William, and his brother Charles, were on the medical school path from pretty much from birth. They moved to a farm near Rochester, and their days were filled with school during school, and additional lessons on scientific and social topics after school.
Then came the tornado that set the stage for the Mayo Clinic. It tore through Rochester, causing many deaths and injuries ... but there was no local hospital. William had just become a doctor, who joined his father (also a doctor), and Charles (who was on the path) to treat the injured in a makeshift clinic. Soon after, the decision was made to create a new hospital in Rochester. The organization evolved and was led by Will for many years, who turned it into one of the most capable and prestigious medical practices in the world.
In spite of their positions, the Mayo brothers were very friendly, very accessible, and were certainly well loved. Since there could be confusion asking for "Dr. Mayo," they became Dr. Will and Dr. Charlie. Dr. Will was a world leader in abdominal and pelvic surgery, while Dr. Charlie specialized in head, neck, neurology, and orthopedics.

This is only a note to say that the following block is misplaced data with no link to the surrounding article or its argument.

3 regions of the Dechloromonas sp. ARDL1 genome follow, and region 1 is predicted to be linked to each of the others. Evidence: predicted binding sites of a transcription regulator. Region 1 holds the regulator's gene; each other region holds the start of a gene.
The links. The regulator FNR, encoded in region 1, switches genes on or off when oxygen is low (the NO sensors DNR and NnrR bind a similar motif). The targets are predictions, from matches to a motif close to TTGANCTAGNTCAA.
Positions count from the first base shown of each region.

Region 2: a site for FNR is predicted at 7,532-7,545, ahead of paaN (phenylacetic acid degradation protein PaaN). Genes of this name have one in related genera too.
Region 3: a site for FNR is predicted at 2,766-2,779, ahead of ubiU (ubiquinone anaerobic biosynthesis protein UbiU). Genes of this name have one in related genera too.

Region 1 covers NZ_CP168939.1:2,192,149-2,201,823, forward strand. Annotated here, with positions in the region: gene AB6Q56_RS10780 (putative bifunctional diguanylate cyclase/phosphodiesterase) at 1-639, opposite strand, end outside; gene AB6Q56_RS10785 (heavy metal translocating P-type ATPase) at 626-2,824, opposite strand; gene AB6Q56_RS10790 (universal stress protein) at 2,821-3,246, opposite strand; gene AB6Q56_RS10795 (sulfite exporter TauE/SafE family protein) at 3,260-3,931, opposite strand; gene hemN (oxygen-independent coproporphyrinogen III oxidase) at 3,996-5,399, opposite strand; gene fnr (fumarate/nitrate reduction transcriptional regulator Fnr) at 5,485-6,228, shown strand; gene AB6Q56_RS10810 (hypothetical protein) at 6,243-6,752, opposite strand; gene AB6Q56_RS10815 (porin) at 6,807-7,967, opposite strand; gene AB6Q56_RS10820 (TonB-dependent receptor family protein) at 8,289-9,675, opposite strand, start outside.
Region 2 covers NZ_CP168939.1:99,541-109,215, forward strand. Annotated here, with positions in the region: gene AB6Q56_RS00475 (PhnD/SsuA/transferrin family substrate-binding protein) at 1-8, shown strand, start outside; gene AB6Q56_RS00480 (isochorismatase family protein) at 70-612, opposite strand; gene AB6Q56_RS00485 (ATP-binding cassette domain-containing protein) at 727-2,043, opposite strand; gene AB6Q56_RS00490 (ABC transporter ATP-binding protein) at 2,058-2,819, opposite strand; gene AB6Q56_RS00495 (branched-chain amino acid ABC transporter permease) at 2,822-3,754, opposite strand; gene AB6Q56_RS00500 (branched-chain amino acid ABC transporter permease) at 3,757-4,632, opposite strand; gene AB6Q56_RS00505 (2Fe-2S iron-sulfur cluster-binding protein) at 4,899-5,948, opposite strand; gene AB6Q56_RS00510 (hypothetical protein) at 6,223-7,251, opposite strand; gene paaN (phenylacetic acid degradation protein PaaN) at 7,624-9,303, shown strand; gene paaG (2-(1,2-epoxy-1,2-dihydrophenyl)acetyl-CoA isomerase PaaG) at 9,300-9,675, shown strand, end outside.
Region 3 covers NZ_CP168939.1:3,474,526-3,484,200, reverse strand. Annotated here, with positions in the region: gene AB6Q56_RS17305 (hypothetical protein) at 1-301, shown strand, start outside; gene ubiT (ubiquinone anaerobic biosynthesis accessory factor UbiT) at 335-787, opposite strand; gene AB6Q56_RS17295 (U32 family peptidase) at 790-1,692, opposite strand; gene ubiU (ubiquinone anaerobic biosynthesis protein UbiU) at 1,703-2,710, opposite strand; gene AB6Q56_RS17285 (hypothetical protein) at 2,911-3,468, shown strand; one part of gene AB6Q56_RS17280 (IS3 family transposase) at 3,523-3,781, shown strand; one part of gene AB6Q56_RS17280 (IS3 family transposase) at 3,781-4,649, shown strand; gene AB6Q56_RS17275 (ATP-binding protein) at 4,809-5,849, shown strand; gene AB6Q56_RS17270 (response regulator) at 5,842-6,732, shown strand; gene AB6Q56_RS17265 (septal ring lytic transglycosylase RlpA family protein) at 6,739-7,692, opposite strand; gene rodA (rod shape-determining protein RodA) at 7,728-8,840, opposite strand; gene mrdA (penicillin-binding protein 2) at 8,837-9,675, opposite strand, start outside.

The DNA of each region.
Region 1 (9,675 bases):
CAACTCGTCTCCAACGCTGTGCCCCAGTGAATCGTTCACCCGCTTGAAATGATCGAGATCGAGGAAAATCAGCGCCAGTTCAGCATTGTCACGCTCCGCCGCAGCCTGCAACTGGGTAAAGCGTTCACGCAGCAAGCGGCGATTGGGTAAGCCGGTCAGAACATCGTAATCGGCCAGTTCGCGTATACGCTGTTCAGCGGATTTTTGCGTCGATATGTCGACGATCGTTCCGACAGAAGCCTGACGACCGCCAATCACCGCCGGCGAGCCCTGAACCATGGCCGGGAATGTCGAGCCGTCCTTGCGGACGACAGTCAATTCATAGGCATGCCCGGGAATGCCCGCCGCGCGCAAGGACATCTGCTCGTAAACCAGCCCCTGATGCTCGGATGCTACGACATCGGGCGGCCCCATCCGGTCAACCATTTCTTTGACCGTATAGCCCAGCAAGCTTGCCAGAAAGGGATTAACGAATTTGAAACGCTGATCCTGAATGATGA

As they became well-known, many people would go out of their way to seek the Mayo clinic services. Among these was (of course) a certain pompous and arrogant clientele. On one occasion, a gentleman from out of town came up to Dr. Will and asked, in a very superior tone: "Are you the Head Doctor?" Without missing a beat, but a glint in his eye, Dr. Will replied: "No, my brother is the head doctor. I'm the belly doctor!"
Here's the hidden gem entry from our Clue Me! map.
What did the mayo inside the refrigerator say? "Close the door, I'm dressing!"
Dr. William W. Mayo House
Why It's Interesting
No, Dr. William W. Mayo didn't invent mayonnaise. He was the medical director of St. Mary's Hospital - the future Mayo Clinic in Rochester, MN. This was the house he built and lived in when the first of his two sons was born. He and his two sons, Dr. William J. Mayo and Charles H. Mayo founded the world-renown Mayo Clinic. This house was also home to the Carson Nesbit Cosgrove family of the Minnesota Valley Canning Company also known as Green Giant.
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